- Tony Jackson, ESPNLosAngeles.com
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MILWAUKEE -- As the Los Angeles Dodgers milled about in a somber clubhouse after Sunday's loss to the Cincinnati Reds, knowing that a cross-country flight awaited them Monday and another six-game trip loomed this week, the elephant in the room was becoming increasingly difficult to ignore.
They had just broken even on a homestand in which they really needed to win five of six, and the six weeks remaining on the regular-season schedule seemed to hold little promise for a team that had seemed on the verge of a long run of greatness as recently as last fall.
Yes, in all likelihood, the Dodgers are done. Barring a comeback for the ages, the best they probably can hope for from here on out is to play spoilers to other teams, contending teams.
At one corner of the clubhouse, Manny Ramirez dressed and left without speaking to reporters, just as he had for every previous game this season -- or at least the games he actually had attended. If this season ends the way it appears it will for the Dodgers, Ramirez's three disabled-list stints that rendered him unavailable for a total of 58 games will go down as one of the primary culprits, as will his lack of power in the games in which he did play.
But to put this season entirely on Ramirez would be wholly inaccurate, not to mention completely unfair. These are the same Dodgers, after all, who went 29-21 while Ramirez was serving a 50-game suspension last year, actually adding half a game to their division lead in the process and putting themselves in prime position for a playoff run. So this team is fully capable of winning without Ramirez -- something that should provide hope for 2011, when Ramirez will be a distant memory.
The question, then, is why the Dodgers haven't.
Why have they gone 26-34 this year in games in which Ramirez was on the DL? Why have they scored two runs or fewer in 27 of those 60 games (45 percent)?
Well, one easy target would be the two extended absences of Rafael Furcal. But a deeper look reveals that while the Dodgers clearly miss Furcal at the top of their lineup when he isn't there, they really haven't missed him that much in an overall sense.
During Furcal's first DL stint, because of a strained left hamstring that kept him out for most of May, the Dodgers went 17-8, appearing to turn their season around after a slow start. And in those 25 games, they scored two runs or fewer just five times.
Moreover, although the Dodgers enter Tuesday night's game against the Milwaukee Brewers having gone 9-10 in Furcal's current DL stint because of a lower-back strain, scoring two runs or fewer in nine of those 19 games, they have still received decent production at the top of the order from newcomers Scott Podsednik, who at one point had a 12-game hitting streak, and Ryan Theriot, who is hitting .288 with a .365 on-base percentage since being traded to the Dodgers.
You could point to the bottom of the order, but the bottom of the order isn't really expected to be all that productive. After all, that's why the pitcher hits there.
So that leaves us with the heart of the Dodgers' lineup -- which when Ramirez isn't playing consists of, in no particular order, first baseman James Loney, third baseman Casey Blake, center fielder Matt Kemp and right fielder Andre Ethier. And therein would appear to lie the source of the Dodgers' offensive ineptitude.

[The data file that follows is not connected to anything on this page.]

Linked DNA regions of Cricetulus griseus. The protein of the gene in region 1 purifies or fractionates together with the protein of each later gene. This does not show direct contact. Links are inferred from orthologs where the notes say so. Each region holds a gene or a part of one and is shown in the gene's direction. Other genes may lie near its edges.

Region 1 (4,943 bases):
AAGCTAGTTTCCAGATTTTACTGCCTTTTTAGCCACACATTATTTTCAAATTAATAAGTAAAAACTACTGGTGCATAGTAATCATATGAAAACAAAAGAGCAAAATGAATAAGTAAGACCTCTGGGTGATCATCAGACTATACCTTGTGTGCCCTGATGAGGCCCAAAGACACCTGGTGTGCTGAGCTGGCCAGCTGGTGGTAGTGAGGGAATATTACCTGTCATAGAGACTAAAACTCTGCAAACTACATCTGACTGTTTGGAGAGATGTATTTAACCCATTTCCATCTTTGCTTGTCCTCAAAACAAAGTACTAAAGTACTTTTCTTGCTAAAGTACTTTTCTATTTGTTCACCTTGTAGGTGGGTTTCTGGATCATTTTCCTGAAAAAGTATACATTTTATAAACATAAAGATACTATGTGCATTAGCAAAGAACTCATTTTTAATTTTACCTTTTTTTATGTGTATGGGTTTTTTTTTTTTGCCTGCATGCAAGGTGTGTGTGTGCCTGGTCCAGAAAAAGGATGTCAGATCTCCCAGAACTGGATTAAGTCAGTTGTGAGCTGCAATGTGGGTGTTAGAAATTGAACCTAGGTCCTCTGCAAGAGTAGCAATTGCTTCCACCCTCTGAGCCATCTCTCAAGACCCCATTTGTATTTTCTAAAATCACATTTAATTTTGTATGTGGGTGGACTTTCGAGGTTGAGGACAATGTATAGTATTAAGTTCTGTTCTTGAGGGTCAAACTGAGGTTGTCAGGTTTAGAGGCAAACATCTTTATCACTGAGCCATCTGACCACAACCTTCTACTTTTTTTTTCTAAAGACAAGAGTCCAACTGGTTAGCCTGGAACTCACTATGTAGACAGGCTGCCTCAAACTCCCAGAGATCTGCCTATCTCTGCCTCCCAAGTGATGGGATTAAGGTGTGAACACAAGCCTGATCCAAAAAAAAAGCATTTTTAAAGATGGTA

In the Dodgers' 37 games since the All-Star break, Ramirez spent 33 of them on the DL, spent another one (Sunday) on the bench and left another one in the first inning. He also left Saturday night's game, when he returned from the DL, after five innings because the Dodgers had a big lead and manager Joe Torre opted for better defense. That means Ramirez has played one full game among those 37, on July 15 at St. Louis when he went 0-for-3.
In those 37 games, the quartet of Loney, Blake, Kemp and Ethier is hitting a collective .226, with 14 home runs and 55 RBIs. The individual averages of those players during those games ranges from Loney's .205 to Ethier's .240.
Are those players suffering from Ramirez's absence? Well, clearly, they are. His mere presence in the lineup means opposing teams tend to attack the Dodgers differently, leading to more pitches to hit for whomever is hitting ahead of Ramirez and more RBI opportunities for whomever is hitting behind him. But to blame Ramirez's absence entirely for those players' lack of production? That's a little too easy.
Compare those numbers to a 50-game stretch last season from May 7 to July 1 -- the period when Ramirez was serving his suspension -- when Loney, Blake, Kemp and Ethier hit a combined .285 with 31 homers and 111 RBIs. Although Ethier hit just .222 over that stretch, he led the group with nine home runs. The other three were hitting .319 (Blake), .317 (Kemp) and .280 (Loney).
It all seems to suggest that the inability of the Dodgers' core hitters to overcome the loss of Ramirez -- a challenge they rose to last year -- is one of the biggest reasons for the Dodgers' second-half collapse.
Of course, the bullpen, which has a collective ERA of 4.22 and 14 blown saves, including a handful of epic ones, bears a big part of the blame, as well. But the fact the starting rotation has a 45-47 record to show for a solid 3.88 ERA is all about a lack of run support. And as the aforementioned numbers seem to bear out, that lack of run support is all about a lack of production in the middle of the lineup, especially in the second half.
Tony Jackson covers the Dodgers for ESPNLosAngeles.com.
2dKevin Van Valkenburg